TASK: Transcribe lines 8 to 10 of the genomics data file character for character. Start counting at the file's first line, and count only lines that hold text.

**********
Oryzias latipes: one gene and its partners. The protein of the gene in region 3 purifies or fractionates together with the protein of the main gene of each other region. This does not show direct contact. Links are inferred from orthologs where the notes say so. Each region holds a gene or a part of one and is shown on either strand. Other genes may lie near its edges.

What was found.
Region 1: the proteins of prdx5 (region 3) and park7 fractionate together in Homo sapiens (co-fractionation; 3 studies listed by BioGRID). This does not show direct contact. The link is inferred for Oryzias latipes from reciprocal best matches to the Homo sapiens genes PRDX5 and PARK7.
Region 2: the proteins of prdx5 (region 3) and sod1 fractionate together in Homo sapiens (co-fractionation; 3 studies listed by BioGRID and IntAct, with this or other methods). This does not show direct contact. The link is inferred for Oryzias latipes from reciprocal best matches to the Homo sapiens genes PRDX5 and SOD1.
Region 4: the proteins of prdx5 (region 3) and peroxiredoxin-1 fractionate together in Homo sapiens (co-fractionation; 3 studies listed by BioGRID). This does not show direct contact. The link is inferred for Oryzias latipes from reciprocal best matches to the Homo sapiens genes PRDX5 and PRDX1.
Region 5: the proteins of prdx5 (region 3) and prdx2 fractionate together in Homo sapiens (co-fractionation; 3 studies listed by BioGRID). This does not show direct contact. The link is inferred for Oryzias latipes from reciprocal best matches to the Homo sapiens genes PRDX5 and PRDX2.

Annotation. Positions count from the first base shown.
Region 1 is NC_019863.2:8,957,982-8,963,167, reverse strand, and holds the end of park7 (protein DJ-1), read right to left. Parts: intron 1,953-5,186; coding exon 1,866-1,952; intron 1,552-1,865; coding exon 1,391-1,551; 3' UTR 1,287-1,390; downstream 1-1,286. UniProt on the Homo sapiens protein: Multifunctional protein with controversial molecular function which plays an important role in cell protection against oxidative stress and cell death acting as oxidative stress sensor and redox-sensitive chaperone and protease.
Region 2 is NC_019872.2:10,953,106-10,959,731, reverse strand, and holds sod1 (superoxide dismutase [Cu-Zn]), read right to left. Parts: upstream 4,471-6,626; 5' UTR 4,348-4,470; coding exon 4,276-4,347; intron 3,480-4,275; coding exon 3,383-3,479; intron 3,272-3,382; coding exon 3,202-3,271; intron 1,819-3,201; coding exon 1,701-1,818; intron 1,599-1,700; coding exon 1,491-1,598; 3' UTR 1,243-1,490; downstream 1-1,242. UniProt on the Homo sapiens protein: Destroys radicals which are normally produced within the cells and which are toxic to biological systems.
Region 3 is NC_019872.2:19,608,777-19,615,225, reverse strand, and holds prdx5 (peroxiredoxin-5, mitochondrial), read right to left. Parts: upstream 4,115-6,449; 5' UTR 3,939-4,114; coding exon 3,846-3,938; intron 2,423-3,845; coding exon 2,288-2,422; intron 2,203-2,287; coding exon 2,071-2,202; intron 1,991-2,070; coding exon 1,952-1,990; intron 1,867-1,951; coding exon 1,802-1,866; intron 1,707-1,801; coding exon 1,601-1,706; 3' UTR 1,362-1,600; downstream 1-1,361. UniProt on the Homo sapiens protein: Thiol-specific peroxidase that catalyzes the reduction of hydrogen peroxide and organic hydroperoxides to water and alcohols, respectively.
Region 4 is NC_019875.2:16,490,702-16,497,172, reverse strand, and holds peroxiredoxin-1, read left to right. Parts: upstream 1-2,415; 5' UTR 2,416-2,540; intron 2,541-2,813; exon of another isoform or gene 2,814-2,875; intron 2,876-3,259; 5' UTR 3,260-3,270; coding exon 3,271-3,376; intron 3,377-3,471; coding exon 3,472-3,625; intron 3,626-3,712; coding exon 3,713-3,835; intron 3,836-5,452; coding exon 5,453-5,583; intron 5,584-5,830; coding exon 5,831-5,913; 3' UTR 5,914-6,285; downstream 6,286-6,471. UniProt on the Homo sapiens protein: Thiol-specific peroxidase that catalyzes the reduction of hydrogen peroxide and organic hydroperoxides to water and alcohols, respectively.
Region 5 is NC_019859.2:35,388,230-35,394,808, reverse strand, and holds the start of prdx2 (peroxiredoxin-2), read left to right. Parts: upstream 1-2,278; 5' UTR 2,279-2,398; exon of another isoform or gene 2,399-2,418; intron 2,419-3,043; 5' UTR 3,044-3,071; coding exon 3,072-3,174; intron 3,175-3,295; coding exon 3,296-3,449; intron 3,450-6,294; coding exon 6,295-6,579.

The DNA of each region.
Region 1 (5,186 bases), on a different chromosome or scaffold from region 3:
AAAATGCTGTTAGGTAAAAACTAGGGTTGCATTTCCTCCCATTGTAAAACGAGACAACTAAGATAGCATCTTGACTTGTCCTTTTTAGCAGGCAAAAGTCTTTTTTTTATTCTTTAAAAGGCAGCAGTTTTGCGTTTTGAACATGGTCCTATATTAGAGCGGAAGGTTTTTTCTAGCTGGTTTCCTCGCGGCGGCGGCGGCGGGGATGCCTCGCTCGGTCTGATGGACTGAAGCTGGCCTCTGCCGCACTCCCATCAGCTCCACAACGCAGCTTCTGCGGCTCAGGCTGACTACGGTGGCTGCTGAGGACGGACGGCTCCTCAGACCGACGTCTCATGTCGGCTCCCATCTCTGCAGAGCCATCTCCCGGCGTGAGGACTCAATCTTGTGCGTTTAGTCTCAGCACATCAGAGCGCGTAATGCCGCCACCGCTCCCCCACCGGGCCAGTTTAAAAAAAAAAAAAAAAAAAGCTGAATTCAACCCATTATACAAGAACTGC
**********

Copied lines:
Region 1 is NC_019863.2:8,957,982-8,963,167, reverse strand, and holds the end of park7 (protein DJ-1), read right to left. Parts: intron 1,953-5,186; coding exon 1,866-1,952; intron 1,552-1,865; coding exon 1,391-1,551; 3' UTR 1,287-1,390; downstream 1-1,286. UniProt on the Homo sapiens protein: Multifunctional protein with controversial molecular function which plays an important role in cell protection against oxidative stress and cell death acting as oxidative stress sensor and redox-sensitive chaperone and protease.
Region 2 is NC_019872.2:10,953,106-10,959,731, reverse strand, and holds sod1 (superoxide dismutase [Cu-Zn]), read right to left. Parts: upstream 4,471-6,626; 5' UTR 4,348-4,470; coding exon 4,276-4,347; intron 3,480-4,275; coding exon 3,383-3,479; intron 3,272-3,382; coding exon 3,202-3,271; intron 1,819-3,201; coding exon 1,701-1,818; intron 1,599-1,700; coding exon 1,491-1,598; 3' UTR 1,243-1,490; downstream 1-1,242. UniProt on the Homo sapiens protein: Destroys radicals which are normally produced within the cells and which are toxic to biological systems.
Region 3 is NC_019872.2:19,608,777-19,615,225, reverse strand, and holds prdx5 (peroxiredoxin-5, mitochondrial), read right to left. Parts: upstream 4,115-6,449; 5' UTR 3,939-4,114; coding exon 3,846-3,938; intron 2,423-3,845; coding exon 2,288-2,422; intron 2,203-2,287; coding exon 2,071-2,202; intron 1,991-2,070; coding exon 1,952-1,990; intron 1,867-1,951; coding exon 1,802-1,866; intron 1,707-1,801; coding exon 1,601-1,706; 3' UTR 1,362-1,600; downstream 1-1,361. UniProt on the Homo sapiens protein: Thiol-specific peroxidase that catalyzes the reduction of hydrogen peroxide and organic hydroperoxides to water and alcohols, respectively.